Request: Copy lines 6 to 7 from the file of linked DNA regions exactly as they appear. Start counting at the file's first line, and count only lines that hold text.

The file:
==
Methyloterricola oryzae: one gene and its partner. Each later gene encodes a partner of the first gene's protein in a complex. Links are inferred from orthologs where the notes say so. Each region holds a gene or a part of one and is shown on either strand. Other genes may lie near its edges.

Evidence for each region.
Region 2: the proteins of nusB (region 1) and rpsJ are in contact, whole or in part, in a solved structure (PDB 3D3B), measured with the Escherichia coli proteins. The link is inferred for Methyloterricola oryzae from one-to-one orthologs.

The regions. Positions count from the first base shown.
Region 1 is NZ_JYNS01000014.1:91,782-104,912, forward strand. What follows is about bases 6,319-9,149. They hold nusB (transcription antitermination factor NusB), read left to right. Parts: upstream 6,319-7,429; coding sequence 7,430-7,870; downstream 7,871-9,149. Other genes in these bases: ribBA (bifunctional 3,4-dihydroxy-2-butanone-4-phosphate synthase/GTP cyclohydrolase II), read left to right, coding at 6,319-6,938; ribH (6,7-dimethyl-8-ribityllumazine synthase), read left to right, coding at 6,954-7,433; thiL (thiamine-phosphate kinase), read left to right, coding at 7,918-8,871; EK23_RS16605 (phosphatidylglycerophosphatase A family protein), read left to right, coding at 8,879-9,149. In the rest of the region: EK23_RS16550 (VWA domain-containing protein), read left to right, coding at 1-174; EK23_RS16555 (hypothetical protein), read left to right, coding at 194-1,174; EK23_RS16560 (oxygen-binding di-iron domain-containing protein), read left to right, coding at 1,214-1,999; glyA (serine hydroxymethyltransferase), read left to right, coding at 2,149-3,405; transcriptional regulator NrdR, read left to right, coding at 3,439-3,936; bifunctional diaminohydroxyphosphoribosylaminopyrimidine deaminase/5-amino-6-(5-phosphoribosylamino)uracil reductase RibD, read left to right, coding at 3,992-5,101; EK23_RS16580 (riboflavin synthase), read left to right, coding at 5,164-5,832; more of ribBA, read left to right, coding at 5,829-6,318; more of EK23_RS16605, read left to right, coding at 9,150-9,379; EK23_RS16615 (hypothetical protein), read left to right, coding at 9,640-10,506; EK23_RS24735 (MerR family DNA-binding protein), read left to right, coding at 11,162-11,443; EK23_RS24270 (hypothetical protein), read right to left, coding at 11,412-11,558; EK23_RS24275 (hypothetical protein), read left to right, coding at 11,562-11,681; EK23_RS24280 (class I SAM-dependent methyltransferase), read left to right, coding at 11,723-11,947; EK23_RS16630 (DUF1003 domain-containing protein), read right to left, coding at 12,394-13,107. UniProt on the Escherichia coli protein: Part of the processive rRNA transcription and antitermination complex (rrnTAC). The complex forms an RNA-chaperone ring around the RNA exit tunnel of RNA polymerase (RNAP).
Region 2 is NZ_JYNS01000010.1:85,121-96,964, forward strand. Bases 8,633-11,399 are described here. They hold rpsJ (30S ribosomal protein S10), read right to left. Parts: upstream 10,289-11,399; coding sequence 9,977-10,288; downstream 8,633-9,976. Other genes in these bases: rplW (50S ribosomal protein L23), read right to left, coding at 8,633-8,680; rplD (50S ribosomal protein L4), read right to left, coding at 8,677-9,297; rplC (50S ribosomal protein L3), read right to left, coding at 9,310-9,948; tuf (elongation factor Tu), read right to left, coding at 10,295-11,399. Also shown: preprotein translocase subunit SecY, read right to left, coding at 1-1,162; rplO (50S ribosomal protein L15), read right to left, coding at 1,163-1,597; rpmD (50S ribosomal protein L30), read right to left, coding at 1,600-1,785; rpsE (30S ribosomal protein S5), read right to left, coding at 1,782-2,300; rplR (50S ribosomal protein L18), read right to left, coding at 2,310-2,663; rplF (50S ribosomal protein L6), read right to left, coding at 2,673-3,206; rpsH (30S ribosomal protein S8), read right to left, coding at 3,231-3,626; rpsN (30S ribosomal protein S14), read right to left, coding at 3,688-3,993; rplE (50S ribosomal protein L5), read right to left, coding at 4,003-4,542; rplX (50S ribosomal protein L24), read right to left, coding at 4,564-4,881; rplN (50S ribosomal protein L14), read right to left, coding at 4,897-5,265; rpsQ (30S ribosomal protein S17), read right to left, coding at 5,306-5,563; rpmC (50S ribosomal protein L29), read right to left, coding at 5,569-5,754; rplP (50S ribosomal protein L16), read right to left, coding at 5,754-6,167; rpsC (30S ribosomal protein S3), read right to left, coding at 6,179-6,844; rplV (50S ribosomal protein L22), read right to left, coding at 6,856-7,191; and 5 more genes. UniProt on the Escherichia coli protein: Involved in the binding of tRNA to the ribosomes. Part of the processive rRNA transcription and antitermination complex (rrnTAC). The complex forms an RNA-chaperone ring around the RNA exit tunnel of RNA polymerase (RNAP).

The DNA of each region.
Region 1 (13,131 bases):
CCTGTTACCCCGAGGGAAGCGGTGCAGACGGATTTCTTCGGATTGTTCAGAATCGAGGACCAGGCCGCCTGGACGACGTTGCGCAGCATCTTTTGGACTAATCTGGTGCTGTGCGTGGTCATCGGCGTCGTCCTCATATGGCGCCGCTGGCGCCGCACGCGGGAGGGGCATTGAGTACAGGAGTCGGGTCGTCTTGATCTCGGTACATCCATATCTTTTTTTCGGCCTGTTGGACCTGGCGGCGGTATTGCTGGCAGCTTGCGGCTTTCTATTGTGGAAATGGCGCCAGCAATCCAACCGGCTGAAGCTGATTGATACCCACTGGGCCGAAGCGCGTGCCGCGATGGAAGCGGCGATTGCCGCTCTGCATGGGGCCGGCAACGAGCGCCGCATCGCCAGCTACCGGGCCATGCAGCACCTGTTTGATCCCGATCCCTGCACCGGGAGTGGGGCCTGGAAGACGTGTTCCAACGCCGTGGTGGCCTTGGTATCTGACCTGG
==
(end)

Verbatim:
Region 2 is NZ_JYNS01000010.1:85,121-96,964, forward strand. Bases 8,633-11,399 are described here. They hold rpsJ (30S ribosomal protein S10), read right to left. Parts: upstream 10,289-11,399; coding sequence 9,977-10,288; downstream 8,633-9,976. Other genes in these bases: rplW (50S ribosomal protein L23), read right to left, coding at 8,633-8,680; rplD (50S ribosomal protein L4), read right to left, coding at 8,677-9,297; rplC (50S ribosomal protein L3), read right to left, coding at 9,310-9,948; tuf (elongation factor Tu), read right to left, coding at 10,295-11,399. Also shown: preprotein translocase subunit SecY, read right to left, coding at 1-1,162; rplO (50S ribosomal protein L15), read right to left, coding at 1,163-1,597; rpmD (50S ribosomal protein L30), read right to left, coding at 1,600-1,785; rpsE (30S ribosomal protein S5), read right to left, coding at 1,782-2,300; rplR (50S ribosomal protein L18), read right to left, coding at 2,310-2,663; rplF (50S ribosomal protein L6), read right to left, coding at 2,673-3,206; rpsH (30S ribosomal protein S8), read right to left, coding at 3,231-3,626; rpsN (30S ribosomal protein S14), read right to left, coding at 3,688-3,993; rplE (50S ribosomal protein L5), read right to left, coding at 4,003-4,542; rplX (50S ribosomal protein L24), read right to left, coding at 4,564-4,881; rplN (50S ribosomal protein L14), read right to left, coding at 4,897-5,265; rpsQ (30S ribosomal protein S17), read right to left, coding at 5,306-5,563; rpmC (50S ribosomal protein L29), read right to left, coding at 5,569-5,754; rplP (50S ribosomal protein L16), read right to left, coding at 5,754-6,167; rpsC (30S ribosomal protein S3), read right to left, coding at 6,179-6,844; rplV (50S ribosomal protein L22), read right to left, coding at 6,856-7,191; and 5 more genes. UniProt on the Escherichia coli protein: Involved in the binding of tRNA to the ribosomes. Part of the processive rRNA transcription and antitermination complex (rrnTAC). The complex forms an RNA-chaperone ring around the RNA exit tunnel of RNA polymerase (RNAP).

The DNA of each region.